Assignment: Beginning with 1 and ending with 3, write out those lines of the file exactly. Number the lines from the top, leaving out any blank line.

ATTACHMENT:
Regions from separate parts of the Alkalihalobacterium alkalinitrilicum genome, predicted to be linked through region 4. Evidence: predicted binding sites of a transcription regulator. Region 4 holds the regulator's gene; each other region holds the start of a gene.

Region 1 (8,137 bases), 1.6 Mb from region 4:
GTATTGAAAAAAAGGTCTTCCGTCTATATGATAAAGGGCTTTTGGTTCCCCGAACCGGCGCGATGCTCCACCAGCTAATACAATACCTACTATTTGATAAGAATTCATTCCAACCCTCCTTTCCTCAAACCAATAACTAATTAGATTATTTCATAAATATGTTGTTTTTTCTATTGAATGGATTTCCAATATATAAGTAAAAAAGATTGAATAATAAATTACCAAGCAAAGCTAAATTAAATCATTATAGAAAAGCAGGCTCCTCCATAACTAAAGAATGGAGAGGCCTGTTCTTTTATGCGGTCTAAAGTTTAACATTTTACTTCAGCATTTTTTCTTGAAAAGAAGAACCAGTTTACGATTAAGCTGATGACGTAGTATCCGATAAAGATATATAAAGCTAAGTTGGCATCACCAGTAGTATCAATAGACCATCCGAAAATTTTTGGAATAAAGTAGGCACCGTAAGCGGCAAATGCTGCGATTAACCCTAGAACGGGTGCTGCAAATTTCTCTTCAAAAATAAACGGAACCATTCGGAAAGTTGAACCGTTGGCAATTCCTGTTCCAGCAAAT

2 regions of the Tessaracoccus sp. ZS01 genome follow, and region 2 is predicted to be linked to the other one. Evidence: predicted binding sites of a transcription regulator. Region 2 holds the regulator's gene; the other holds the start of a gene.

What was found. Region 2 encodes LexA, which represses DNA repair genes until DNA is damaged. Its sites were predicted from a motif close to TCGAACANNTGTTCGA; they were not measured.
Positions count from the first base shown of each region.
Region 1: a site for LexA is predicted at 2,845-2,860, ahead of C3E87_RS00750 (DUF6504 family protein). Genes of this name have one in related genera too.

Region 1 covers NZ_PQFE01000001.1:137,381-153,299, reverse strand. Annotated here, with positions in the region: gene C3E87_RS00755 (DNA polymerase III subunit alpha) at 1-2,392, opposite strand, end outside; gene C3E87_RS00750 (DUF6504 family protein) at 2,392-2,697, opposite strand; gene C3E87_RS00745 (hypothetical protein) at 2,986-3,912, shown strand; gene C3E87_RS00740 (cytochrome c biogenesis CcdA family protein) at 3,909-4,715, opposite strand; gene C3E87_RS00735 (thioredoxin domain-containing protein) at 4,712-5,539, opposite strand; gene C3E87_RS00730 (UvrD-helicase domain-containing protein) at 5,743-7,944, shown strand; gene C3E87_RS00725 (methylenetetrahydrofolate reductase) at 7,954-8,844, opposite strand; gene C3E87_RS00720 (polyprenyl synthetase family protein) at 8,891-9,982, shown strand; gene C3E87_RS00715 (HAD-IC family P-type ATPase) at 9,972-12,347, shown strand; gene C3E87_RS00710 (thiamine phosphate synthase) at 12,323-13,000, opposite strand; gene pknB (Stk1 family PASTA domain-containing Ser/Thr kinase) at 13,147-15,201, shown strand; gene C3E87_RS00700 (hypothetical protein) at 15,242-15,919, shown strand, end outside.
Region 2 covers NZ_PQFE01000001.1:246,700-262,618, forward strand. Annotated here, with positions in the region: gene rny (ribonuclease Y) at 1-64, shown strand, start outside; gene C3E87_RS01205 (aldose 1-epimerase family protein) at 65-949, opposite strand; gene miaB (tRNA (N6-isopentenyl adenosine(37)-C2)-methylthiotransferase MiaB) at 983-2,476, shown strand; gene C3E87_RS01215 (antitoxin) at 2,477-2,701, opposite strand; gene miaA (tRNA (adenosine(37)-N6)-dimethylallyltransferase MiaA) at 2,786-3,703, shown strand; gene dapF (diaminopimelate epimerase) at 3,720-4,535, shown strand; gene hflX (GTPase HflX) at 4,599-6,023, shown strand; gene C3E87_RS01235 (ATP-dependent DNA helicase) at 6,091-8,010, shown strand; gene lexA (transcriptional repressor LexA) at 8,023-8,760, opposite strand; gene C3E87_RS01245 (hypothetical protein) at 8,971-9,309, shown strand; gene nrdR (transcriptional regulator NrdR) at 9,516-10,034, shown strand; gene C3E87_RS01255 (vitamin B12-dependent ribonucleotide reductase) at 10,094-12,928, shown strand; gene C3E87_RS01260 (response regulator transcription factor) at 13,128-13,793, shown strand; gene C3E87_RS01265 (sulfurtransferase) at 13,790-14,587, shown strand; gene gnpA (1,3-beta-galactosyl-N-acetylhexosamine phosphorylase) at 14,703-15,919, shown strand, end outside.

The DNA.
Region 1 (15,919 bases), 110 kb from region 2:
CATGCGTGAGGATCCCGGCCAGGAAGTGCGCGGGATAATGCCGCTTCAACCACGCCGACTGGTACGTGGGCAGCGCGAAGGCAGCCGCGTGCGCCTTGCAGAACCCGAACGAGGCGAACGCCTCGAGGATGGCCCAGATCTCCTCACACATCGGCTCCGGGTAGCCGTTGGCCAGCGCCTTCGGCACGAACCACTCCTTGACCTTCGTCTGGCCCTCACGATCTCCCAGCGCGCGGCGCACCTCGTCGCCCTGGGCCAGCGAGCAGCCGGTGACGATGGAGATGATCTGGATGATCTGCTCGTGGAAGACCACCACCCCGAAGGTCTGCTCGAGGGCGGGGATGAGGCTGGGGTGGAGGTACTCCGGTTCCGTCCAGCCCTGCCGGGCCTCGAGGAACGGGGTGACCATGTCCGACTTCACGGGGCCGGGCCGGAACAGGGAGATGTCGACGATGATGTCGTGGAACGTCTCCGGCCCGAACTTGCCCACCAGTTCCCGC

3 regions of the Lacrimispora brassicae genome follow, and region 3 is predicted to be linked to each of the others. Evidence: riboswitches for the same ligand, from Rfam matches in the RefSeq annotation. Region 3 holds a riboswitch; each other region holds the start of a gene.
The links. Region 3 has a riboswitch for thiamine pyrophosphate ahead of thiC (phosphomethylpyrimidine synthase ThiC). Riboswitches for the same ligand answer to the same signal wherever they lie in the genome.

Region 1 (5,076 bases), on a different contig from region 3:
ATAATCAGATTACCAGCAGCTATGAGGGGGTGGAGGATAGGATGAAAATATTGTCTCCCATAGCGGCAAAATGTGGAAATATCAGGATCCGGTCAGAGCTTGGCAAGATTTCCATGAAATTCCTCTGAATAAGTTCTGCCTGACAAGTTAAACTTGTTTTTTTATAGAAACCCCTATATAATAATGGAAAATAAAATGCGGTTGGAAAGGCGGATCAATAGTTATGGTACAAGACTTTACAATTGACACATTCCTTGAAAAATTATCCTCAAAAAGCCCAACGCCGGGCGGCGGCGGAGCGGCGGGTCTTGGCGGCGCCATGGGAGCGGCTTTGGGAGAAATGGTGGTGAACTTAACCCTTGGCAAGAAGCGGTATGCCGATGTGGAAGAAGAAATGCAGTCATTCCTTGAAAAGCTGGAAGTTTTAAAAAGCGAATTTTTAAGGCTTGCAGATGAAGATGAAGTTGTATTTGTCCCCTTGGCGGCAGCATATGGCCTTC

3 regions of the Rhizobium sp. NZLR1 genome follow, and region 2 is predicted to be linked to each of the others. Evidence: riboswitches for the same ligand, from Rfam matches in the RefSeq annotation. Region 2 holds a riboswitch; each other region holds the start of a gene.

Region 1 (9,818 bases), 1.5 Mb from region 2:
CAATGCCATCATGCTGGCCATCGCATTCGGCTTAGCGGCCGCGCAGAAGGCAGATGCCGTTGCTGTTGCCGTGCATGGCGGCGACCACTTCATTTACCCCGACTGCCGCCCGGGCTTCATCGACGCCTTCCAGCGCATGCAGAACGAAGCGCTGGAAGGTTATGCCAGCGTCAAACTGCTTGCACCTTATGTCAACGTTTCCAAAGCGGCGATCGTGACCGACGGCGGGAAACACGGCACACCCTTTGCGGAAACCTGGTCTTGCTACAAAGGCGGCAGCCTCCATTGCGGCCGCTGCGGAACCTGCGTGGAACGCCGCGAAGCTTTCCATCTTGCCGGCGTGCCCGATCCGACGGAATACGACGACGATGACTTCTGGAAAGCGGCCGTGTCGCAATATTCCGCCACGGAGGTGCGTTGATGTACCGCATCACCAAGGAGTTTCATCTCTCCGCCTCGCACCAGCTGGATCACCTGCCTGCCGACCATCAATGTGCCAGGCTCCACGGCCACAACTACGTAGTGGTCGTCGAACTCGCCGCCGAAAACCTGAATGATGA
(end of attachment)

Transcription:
Regions from separate parts of the Alkalihalobacterium alkalinitrilicum genome, predicted to be linked through region 4. Evidence: predicted binding sites of a transcription regulator. Region 4 holds the regulator's gene; each other region holds the start of a gene.

Region 1 (8,137 bases), 1.6 Mb from region 4:
GTATTGAAAAAAAGGTCTTCCGTCTATATGATAAAGGGCTTTTGGTTCCCCGAACCGGCGCGATGCTCCACCAGCTAATACAATACCTACTATTTGATAAGAATTCATTCCAACCCTCCTTTCCTCAAACCAATAACTAATTAGATTATTTCATAAATATGTTGTTTTTTCTATTGAATGGATTTCCAATATATAAGTAAAAAAGATTGAATAATAAATTACCAAGCAAAGCTAAATTAAATCATTATAGAAAAGCAGGCTCCTCCATAACTAAAGAATGGAGAGGCCTGTTCTTTTATGCGGTCTAAAGTTTAACATTTTACTTCAGCATTTTTTCTTGAAAAGAAGAACCAGTTTACGATTAAGCTGATGACGTAGTATCCGATAAAGATATATAAAGCTAAGTTGGCATCACCAGTAGTATCAATAGACCATCCGAAAATTTTTGGAATAAAGTAGGCACCGTAAGCGGCAAATGCTGCGATTAACCCTAGAACGGGTGCTGCAAATTTCTCTTCAAAAATAAACGGAACCATTCGGAAAGTTGAACCGTTGGCAATTCCTGTTCCAGCAAAT